Woodrow Wilson School of Public and International Affairs

Woodrow Wilson School of Public and International Affairs

The Woodrow Wilson School of Public and International Affairs (often truncated to Woodrow Wilson School or abbreviated WWS; known as "Woody Woo" in campus slang) is a professional public policy school at Princeton University. The school has granted undergraduate A.B. degrees since 1930 and graduate degrees since 1948. It has three graduate degree programs: masters' degrees (in the M.P.A. and M.P.P. programs), and doctoral degrees. The most recent degree offered by the Woodrow Wilson School, in collaboration with the university's Department of Psychology, is the Joint Degree Program in Psychology and Social Policy. [ [https://weblamp.princeton.edu/~psych/psychology/grad/policy/index.php Department of Psychology / Princeton University / ] ]

The School of Public and International Affairs, as it was originally named, was founded at Princeton in 1930, created in the spirit of Woodrow Wilson's interest in preparing students for leadership in public and international affairs. Beginning in September 2005, the Woodrow Wilson School celebrates 75 years of preparing talented individuals for careers in the service of the nation and the world.

The School's initial venture was an interdisciplinary program for undergraduates in Princeton's liberal arts college, although a graduate professional program was planned from the beginning.

According to the School's first catalog from February 1930, "Throughout its history the sons of Princeton have been prominent in the service of the nation--statesmen, soldiers, judges, diplomats, men of science and men of letters, leaders of religious thought at home and abroad. It was this background which prompted Woodrow Wilson in 1896 to define the University's destiny as: 'Princeton in the Nation's Service'...Upon this foundation Princeton has established the School of Public and International Affairs which will...prepare [its students] for the new movement in national and world affairs."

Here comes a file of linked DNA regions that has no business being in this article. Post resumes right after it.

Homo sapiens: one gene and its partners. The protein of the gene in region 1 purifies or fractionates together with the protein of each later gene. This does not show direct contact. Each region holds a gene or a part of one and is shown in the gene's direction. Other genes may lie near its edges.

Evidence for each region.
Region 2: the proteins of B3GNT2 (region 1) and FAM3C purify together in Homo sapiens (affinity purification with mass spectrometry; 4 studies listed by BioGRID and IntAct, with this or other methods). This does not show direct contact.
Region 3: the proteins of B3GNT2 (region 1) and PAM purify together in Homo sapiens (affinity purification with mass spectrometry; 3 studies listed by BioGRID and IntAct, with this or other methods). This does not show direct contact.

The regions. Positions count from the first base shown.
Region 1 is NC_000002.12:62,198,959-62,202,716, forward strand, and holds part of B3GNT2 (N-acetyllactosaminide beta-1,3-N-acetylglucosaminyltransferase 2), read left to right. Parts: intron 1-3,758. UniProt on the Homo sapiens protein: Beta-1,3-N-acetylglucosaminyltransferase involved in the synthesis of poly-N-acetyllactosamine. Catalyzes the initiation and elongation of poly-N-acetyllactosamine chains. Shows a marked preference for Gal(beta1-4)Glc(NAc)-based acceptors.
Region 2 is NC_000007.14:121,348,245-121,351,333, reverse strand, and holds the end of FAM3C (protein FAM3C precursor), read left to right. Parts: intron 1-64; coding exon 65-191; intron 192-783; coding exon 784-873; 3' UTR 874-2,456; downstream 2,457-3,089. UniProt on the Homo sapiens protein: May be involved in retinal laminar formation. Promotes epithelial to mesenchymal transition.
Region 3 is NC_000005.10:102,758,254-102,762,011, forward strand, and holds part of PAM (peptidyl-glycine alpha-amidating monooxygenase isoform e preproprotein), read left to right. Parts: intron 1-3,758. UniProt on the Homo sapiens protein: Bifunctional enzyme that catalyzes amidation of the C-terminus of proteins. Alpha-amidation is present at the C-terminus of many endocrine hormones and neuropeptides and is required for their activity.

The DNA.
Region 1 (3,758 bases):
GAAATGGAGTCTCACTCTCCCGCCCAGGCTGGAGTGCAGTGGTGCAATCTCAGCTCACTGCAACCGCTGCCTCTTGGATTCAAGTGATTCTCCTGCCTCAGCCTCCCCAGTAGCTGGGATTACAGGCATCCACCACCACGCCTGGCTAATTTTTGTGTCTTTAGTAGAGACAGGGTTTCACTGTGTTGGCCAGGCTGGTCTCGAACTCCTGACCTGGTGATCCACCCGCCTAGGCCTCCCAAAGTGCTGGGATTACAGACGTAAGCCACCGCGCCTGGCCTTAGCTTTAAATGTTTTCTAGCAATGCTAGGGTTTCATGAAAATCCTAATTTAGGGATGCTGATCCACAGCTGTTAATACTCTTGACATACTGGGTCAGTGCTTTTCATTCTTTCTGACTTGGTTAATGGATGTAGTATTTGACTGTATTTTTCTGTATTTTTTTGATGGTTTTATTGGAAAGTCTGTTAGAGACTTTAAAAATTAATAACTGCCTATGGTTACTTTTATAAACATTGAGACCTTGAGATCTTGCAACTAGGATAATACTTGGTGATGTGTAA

The graduate professional program was added in 1948. That same year the School was renamed to honor Woodrow Wilson, the 28th president of the United States, who was a member of Princeton's Class of 1879, governor of the State of New Jersey, and the 13th president of Princeton University. The phrase "Princeton in the Nation's Service" was the theme of two speeches Wilson gave at the University, first during its sesquicentennial celebration in 1896, and again at his inauguration as the University's president in 1902.

In the 1990s, the motto was expanded by then-president Harold T. Shapiro to read "Princeton in the Nation's Service, and in the Service of All Nations." It is a concept that Princeton and the Woodrow Wilson School regard as an educational mission.

In 1961, Charles '26 and Marie Robertson provided a historic gift to expand and strengthen the graduate school as a place where men (and later women) dedicated to public service could obtain the knowledge and skills that would qualify them for careers in government service, particularly in the areas of international relations and affairs, upon graduation or later in their careers. In doing so, the Robertsons hoped to reach a larger ultimate objective: to strengthen the government of the United States and increase its "ability and determination to defend and extend freedom throughout the world." The gift and the Foundation it funded were initially anonymous: the "X Foundation" provided the means to build Robertson Hall, greatly expand the number of graduate students in the M.P.A., M.P.P., and Ph.D. programs, and build a world-class faculty in multiple disciplines.

Today, the School educates a wide range of students from the U.S. and around the world who seek to apply their knowledge and skills to the solution of vital public problems in both the domestic and international realms. It boasts a faculty of superb scholars and practitioners in disciplines that include politics, economics, sociology, psychology, physics, molecular biology, and geosciences, who, individually and as members of a variety of world-class research centers and programs, react to and influence the international and domestic environment through policy research, which in turn adds depth and vitality to the teaching program.

The Woodrow Wilson School is the only selective undergraduate major at Princeton. Every year, about 180 second-semester sophomores apply to the Wilson School; 90 are admitted.